Barriers to Infant and Child-feeding Practices: A Qualitative Study of Primary Caregivers in Rural Uganda
J. Nankumbi; J.K. Muliira / Journal of Health, Population and Nutrition 2015
The purpose of this study was to explore the barriers to the use of appropriate infant and young childfeeding practices by primary caregivers living in a rural Ugandan district. A community-based qualitative design and focus gr...
Impact of a Breastfeeding-Friendly Workplace on an Employed Mother's Intention to Continue Breastfeeding After Returning to Work
S.Y. Tsai 2013
Ever-increasing populations of women in their childbearing years are choosing to become employed. Breastfeeding provides unique health advantages to both the infant and mother. A breastfeeding-friendly workplace might be an important ...
Effect of breastfeeding promotion interventions on breastfeeding rates, with special focus on developing countries
A Imdad; M.Y Yakoob; Z.A Bhutta / BMC Public Health 2011
Given the recognised benefits of breastfeeding for the health of the mother and infants, the World Health Organisation (WHO) recommends exclusive breastfeeding (EBF) for the first six months of life. However, the prevalence of EBF is ...
Factors affecting actualisation of the WHO breastfeeding recommendations in urban poor settings in Kenya
African Population and Health Research Center, Nairobi, Kenya 2014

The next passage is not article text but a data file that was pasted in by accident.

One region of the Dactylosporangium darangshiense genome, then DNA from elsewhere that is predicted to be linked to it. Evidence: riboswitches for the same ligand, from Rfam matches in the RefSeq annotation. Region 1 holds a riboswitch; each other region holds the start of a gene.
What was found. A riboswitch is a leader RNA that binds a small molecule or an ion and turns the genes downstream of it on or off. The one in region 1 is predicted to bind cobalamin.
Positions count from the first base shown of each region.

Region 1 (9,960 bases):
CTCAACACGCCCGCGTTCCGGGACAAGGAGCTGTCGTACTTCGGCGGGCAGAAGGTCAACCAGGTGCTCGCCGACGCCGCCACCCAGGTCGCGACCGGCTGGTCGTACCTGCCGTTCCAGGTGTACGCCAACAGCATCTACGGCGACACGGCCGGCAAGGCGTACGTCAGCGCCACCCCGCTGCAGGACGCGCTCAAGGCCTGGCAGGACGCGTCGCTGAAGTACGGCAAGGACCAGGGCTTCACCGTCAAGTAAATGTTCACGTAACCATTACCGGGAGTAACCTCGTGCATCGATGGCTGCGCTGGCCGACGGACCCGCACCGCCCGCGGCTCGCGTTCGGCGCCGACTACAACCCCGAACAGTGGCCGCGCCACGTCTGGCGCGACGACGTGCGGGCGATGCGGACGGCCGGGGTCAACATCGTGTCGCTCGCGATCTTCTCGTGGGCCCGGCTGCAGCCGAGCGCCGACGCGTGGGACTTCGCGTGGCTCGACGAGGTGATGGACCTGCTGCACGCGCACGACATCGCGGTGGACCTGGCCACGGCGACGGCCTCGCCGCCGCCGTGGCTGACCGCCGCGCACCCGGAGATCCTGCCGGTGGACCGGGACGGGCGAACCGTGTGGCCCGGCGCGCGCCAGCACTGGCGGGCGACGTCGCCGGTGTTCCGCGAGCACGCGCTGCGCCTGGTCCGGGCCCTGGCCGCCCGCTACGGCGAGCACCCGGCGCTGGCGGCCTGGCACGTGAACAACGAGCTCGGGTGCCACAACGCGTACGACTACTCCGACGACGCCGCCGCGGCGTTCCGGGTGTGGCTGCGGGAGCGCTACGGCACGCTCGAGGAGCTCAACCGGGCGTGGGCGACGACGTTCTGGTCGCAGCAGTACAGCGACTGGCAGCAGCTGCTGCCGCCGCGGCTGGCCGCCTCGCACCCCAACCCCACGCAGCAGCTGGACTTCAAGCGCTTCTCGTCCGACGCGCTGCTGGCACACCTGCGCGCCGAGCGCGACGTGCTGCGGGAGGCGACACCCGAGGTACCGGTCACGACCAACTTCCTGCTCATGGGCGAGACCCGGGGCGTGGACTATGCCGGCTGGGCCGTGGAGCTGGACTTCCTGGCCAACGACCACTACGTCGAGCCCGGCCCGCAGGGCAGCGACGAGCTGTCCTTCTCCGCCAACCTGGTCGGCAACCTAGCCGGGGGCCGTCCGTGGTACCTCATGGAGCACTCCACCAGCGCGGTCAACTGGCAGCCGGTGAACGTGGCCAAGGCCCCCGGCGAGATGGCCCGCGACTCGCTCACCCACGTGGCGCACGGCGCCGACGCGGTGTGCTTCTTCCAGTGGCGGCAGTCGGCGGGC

Poor breastfeeding practices are widely documented in Kenya, where only a third of children are exclusively breastfed for 6 months and only 2% in urban poor settings. This study aimed to better understand the factors that contribute t...
The state of breastfeeding in 33 countries
A. Gupta (ed); R. Holla (ed); J.P. Dadhich (ed) / World Breastfeeding Trends Initiative 2010
To ensure proper infant feeding practices, women need to be provided with support at all levels. This WBTi (World Breastfeeding Trends Initiative) report assesses infant and young child feeding (IYCF) policies and programmes in 33 cou...
Scaling up breastfeeding in developing countries
Z.A Bhuttaemail; M Labbok / The Lancet 2011
Early and exclusive breastfeeding is widely regarded as an important intervention that reduces neonatal, infant, and child mortality, and remains a basis for child survival strategies. Breastfeeding is also associated with improved ma...
Nutrition: nutrition of women in the preconception period, during pregnancy and the breastfeeding period
World Health Organization 2012
This report argues that taking a life cycle approach and securing good nutritional status for women across the life course will in the long term reduce child underweight and stunting. It argues that around 30% of all women aged 15 to ...
Determinants of Early Initiation, Exclusiveness, and Duration of Breastfeeding in Uganda
E. Bbaale / Journal of Health, Population and Nutrition 2014
Breastfeeding practices in Uganda are contrary to the best practice recommended by World Health Organization (WHO). Only six in 10 Ugandan children below the age of six months are exclusively breastfed. This paper investigated the det...

Read the latest contributions to the Eldis blog on the subject of nutrition.